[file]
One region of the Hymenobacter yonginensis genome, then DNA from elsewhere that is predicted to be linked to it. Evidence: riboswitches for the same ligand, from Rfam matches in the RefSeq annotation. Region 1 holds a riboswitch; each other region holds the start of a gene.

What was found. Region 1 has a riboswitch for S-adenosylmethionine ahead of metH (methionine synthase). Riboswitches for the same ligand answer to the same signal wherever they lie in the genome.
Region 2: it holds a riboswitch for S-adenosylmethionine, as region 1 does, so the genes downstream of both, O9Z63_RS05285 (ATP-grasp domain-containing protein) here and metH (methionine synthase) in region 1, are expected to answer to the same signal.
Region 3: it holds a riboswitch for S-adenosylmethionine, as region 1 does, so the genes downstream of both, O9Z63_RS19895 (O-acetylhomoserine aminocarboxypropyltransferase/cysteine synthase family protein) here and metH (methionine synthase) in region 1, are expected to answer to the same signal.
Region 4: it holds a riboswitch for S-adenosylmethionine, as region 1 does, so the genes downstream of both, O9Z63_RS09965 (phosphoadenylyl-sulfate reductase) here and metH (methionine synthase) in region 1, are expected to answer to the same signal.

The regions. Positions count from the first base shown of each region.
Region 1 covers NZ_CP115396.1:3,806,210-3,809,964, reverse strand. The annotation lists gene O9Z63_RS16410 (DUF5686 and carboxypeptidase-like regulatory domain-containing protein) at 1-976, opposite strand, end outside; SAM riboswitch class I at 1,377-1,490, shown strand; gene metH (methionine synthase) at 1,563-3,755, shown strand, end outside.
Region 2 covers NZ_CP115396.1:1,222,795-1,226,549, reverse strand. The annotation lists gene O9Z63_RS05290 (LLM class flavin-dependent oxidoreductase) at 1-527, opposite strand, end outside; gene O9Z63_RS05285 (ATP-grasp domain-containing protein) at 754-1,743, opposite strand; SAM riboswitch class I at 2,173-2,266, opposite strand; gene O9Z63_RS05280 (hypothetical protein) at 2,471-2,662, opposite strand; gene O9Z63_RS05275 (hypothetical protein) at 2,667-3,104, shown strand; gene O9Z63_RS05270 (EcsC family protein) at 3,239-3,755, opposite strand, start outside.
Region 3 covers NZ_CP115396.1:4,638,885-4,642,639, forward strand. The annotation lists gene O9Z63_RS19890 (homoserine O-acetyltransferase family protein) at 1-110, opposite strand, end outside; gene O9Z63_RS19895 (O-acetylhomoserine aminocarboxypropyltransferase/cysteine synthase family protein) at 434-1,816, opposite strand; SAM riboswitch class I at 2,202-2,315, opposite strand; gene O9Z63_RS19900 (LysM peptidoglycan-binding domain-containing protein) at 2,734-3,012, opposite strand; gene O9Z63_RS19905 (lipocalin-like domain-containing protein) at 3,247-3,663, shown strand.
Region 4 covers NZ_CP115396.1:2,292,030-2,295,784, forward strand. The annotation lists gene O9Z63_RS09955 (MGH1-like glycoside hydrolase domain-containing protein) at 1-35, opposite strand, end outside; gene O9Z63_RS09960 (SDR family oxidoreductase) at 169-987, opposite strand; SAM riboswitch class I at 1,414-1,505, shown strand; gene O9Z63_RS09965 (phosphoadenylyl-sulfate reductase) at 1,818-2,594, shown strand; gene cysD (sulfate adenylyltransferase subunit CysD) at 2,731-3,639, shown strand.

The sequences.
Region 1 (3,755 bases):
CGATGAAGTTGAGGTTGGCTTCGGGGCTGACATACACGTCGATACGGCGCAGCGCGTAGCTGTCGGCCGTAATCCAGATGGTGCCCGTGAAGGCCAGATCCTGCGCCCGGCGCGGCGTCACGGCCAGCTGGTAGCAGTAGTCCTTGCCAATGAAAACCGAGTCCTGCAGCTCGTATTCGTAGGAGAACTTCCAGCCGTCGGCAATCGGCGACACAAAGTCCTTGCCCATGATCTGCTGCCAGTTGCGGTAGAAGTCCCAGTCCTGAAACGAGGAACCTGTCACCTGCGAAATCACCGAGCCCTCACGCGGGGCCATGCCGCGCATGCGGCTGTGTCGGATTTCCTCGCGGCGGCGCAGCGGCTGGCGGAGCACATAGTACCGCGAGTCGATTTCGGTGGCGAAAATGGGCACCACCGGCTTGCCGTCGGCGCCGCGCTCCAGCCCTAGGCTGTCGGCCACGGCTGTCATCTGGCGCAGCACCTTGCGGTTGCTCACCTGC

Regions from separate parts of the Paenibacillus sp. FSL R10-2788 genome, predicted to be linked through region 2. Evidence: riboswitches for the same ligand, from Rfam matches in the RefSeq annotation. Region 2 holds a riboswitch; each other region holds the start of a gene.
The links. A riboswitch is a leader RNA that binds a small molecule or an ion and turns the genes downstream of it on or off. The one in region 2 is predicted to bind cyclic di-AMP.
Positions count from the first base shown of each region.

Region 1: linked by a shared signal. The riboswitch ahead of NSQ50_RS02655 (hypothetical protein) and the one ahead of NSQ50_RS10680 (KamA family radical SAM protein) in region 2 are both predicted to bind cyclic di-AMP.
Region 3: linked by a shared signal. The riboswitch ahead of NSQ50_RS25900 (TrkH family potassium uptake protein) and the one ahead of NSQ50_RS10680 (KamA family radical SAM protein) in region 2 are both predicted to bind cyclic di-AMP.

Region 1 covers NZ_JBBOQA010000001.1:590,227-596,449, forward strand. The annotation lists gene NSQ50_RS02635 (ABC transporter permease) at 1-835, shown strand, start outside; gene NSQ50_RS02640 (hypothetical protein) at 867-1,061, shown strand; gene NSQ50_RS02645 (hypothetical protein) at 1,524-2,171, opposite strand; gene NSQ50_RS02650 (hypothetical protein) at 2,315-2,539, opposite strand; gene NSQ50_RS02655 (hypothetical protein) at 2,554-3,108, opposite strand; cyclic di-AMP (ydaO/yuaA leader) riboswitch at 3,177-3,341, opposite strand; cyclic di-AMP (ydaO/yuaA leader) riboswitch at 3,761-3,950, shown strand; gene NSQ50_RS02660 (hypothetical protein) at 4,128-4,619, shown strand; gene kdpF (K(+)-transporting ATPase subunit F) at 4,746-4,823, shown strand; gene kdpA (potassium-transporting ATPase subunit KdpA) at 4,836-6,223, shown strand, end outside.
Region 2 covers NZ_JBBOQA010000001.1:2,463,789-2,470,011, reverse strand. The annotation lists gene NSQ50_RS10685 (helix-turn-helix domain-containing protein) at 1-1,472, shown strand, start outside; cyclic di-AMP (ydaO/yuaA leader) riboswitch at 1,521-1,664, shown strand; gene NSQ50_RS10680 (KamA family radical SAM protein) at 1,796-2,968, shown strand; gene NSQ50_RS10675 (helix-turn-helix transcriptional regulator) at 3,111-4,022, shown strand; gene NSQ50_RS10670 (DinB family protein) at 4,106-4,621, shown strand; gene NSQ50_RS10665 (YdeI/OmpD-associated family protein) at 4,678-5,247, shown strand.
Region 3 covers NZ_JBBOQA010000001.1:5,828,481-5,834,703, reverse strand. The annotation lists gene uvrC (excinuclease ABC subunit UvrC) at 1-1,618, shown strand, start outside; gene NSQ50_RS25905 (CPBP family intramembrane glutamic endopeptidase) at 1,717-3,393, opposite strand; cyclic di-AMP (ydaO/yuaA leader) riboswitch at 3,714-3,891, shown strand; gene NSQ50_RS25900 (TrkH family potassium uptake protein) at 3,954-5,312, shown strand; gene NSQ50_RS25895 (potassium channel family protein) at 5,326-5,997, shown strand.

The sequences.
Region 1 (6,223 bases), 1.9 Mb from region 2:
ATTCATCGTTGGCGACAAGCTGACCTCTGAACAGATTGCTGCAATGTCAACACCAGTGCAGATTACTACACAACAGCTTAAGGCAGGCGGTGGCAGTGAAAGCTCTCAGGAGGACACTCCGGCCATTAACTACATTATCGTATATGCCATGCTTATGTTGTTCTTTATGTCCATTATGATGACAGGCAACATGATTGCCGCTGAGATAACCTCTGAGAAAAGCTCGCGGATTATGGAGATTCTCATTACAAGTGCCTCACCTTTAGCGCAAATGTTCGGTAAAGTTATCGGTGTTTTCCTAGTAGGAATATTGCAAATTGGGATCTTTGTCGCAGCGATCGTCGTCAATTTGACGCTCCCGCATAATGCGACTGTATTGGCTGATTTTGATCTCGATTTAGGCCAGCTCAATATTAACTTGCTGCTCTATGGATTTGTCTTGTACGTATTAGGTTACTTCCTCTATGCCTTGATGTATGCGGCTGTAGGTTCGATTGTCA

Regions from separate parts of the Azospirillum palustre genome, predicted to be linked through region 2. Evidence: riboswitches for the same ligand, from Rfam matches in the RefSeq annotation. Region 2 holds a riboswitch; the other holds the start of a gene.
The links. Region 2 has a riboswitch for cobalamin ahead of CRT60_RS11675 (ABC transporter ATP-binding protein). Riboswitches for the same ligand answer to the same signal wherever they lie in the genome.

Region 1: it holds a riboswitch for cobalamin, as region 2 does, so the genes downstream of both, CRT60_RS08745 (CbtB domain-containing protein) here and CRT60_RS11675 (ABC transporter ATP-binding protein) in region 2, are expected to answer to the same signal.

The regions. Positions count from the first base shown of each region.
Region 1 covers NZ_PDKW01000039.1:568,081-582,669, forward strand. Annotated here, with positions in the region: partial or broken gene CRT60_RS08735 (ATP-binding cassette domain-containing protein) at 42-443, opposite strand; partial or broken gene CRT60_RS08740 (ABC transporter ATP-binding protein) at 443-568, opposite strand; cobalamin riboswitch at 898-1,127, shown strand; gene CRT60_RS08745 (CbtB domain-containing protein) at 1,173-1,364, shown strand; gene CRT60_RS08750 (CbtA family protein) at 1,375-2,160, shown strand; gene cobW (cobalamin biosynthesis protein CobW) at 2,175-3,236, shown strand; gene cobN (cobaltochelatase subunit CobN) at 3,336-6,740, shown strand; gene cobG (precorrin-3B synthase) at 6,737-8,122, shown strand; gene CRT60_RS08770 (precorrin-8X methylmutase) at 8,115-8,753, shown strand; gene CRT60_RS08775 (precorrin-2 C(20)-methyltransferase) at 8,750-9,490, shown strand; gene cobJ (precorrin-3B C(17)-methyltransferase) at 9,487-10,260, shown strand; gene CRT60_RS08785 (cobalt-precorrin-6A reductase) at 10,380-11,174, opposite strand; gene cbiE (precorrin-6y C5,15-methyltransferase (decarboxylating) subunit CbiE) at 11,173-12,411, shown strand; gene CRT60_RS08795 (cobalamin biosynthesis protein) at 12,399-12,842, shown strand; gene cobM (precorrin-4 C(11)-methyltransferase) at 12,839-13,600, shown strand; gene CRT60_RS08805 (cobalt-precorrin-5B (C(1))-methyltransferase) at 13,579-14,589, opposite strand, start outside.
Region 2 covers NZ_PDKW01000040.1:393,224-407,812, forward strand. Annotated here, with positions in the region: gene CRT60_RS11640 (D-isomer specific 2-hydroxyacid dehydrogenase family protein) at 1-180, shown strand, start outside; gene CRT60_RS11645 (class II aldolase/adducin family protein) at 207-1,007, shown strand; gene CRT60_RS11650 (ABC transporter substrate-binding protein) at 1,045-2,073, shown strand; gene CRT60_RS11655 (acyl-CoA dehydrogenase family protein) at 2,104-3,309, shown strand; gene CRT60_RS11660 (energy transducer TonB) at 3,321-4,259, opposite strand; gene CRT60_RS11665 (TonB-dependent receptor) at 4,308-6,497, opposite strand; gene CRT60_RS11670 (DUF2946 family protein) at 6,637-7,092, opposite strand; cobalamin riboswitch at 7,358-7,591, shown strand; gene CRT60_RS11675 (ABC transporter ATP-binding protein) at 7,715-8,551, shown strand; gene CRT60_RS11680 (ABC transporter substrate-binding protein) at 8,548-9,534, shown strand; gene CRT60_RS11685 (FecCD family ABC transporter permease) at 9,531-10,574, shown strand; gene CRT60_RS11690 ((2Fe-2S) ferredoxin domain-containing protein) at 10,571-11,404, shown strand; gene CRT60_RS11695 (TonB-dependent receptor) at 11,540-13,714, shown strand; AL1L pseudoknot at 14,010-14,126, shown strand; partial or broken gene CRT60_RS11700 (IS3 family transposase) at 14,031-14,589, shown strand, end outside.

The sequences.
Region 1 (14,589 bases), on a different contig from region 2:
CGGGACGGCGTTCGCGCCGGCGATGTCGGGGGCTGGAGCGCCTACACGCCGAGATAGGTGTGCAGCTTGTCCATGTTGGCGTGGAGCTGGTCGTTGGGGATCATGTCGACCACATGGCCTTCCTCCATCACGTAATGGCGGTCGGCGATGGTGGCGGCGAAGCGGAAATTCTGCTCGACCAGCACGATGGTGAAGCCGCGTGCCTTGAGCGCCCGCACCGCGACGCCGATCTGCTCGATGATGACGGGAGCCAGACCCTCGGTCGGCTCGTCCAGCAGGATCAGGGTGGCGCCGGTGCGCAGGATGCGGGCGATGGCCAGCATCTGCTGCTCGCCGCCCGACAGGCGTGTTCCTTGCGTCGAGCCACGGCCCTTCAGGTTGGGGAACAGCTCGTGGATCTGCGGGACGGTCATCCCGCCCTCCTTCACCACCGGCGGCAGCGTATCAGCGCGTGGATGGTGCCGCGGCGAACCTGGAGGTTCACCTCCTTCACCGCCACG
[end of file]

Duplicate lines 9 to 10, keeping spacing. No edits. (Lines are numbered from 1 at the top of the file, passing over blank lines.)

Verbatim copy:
Region 3 covers NZ_CP115396.1:4,638,885-4,642,639, forward strand. The annotation lists gene O9Z63_RS19890 (homoserine O-acetyltransferase family protein) at 1-110, opposite strand, end outside; gene O9Z63_RS19895 (O-acetylhomoserine aminocarboxypropyltransferase/cysteine synthase family protein) at 434-1,816, opposite strand; SAM riboswitch class I at 2,202-2,315, opposite strand; gene O9Z63_RS19900 (LysM peptidoglycan-binding domain-containing protein) at 2,734-3,012, opposite strand; gene O9Z63_RS19905 (lipocalin-like domain-containing protein) at 3,247-3,663, shown strand.
Region 4 covers NZ_CP115396.1:2,292,030-2,295,784, forward strand. The annotation lists gene O9Z63_RS09955 (MGH1-like glycoside hydrolase domain-containing protein) at 1-35, opposite strand, end outside; gene O9Z63_RS09960 (SDR family oxidoreductase) at 169-987, opposite strand; SAM riboswitch class I at 1,414-1,505, shown strand; gene O9Z63_RS09965 (phosphoadenylyl-sulfate reductase) at 1,818-2,594, shown strand; gene cysD (sulfate adenylyltransferase subunit CysD) at 2,731-3,639, shown strand.